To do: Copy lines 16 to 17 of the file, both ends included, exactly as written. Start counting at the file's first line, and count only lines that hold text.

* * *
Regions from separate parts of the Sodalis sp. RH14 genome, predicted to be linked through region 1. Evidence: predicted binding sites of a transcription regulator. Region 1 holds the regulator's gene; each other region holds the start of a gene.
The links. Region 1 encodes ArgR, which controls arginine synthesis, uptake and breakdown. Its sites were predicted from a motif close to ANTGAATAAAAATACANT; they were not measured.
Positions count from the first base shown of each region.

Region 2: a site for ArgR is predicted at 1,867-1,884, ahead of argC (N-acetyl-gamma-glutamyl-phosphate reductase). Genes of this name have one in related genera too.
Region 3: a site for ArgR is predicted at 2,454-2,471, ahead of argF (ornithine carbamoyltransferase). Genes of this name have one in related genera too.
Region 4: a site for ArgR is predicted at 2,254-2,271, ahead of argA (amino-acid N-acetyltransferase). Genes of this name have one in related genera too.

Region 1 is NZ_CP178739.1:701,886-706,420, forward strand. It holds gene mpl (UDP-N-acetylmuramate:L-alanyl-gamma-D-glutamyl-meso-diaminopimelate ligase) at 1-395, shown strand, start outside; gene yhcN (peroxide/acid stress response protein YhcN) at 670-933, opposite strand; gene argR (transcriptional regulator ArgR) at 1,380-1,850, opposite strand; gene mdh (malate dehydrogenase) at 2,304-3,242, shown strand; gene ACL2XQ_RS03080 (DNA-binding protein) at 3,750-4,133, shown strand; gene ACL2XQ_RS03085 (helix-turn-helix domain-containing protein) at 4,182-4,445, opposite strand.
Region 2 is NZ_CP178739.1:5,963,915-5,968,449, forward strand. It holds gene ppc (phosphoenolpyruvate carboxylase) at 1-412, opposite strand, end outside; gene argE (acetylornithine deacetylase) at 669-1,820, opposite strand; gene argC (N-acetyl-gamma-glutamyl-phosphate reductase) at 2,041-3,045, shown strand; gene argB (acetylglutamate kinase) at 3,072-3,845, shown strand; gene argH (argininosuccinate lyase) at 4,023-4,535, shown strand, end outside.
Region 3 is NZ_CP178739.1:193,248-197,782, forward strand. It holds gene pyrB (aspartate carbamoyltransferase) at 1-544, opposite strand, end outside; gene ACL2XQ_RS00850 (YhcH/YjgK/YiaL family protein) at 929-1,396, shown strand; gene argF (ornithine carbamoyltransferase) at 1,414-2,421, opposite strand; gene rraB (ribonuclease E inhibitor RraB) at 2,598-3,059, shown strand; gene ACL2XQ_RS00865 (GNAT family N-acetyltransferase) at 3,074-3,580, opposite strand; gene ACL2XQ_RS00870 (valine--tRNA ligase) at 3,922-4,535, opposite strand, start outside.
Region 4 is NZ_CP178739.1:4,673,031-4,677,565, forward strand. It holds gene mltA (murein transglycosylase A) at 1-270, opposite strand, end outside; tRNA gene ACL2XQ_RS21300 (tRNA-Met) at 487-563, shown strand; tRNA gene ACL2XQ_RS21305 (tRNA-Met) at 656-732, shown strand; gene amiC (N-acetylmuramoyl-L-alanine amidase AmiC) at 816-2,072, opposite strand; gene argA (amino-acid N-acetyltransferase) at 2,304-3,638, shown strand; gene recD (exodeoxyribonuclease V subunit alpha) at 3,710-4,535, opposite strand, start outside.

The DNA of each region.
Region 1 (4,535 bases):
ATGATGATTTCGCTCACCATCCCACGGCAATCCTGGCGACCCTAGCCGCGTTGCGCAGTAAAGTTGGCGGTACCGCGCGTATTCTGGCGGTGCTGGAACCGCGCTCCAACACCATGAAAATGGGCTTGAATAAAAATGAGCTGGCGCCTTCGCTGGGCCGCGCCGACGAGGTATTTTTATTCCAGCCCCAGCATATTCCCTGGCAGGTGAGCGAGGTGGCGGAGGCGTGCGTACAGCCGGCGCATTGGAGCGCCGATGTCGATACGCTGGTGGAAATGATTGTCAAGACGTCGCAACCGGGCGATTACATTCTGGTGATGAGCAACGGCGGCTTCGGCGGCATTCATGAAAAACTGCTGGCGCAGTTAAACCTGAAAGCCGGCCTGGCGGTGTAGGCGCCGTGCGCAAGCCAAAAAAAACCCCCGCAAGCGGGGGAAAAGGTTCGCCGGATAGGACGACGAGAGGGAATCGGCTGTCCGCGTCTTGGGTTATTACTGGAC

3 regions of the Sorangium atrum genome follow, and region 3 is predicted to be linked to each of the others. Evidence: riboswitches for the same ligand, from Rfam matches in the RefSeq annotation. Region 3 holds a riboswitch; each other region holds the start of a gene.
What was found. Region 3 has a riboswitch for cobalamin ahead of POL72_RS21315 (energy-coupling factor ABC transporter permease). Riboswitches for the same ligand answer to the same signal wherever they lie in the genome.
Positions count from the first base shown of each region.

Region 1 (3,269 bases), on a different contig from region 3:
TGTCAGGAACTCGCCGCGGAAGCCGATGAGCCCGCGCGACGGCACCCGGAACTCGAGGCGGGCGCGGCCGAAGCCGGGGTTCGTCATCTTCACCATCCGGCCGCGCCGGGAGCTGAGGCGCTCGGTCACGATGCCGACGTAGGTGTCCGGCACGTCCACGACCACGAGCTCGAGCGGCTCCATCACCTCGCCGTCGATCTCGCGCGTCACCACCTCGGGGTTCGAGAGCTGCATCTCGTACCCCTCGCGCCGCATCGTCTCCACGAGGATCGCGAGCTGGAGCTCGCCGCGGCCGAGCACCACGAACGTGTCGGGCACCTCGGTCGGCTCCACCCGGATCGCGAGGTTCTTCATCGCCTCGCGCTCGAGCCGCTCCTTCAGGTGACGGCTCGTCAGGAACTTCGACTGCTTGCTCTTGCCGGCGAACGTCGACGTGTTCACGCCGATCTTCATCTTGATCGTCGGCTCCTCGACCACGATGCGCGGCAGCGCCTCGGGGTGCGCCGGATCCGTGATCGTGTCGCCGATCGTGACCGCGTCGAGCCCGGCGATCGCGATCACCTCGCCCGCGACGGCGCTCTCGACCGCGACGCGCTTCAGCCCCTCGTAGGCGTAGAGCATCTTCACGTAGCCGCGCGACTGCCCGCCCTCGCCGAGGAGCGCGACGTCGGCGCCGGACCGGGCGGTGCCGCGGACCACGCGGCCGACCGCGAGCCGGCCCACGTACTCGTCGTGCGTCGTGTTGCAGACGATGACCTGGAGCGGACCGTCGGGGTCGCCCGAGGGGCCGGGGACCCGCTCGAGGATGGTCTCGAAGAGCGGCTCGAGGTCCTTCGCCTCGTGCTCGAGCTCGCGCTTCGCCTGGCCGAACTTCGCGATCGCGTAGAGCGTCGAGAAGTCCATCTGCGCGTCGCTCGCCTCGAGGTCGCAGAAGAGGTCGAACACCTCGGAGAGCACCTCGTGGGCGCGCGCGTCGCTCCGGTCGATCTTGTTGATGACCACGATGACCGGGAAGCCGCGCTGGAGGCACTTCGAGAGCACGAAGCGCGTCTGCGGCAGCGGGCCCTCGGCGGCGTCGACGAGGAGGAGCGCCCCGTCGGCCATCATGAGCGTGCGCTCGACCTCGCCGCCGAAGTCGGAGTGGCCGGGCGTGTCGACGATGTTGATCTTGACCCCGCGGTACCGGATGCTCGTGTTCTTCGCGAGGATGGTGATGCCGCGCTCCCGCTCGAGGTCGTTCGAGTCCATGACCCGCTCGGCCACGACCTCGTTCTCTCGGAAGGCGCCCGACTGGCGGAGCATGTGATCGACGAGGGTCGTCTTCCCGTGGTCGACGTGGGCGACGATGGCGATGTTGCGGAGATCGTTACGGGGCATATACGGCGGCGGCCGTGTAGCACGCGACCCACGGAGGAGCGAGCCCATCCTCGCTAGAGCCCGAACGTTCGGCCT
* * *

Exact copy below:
Positions count from the first base shown of each region.

Region 1 (3,269 bases), on a different contig from region 3: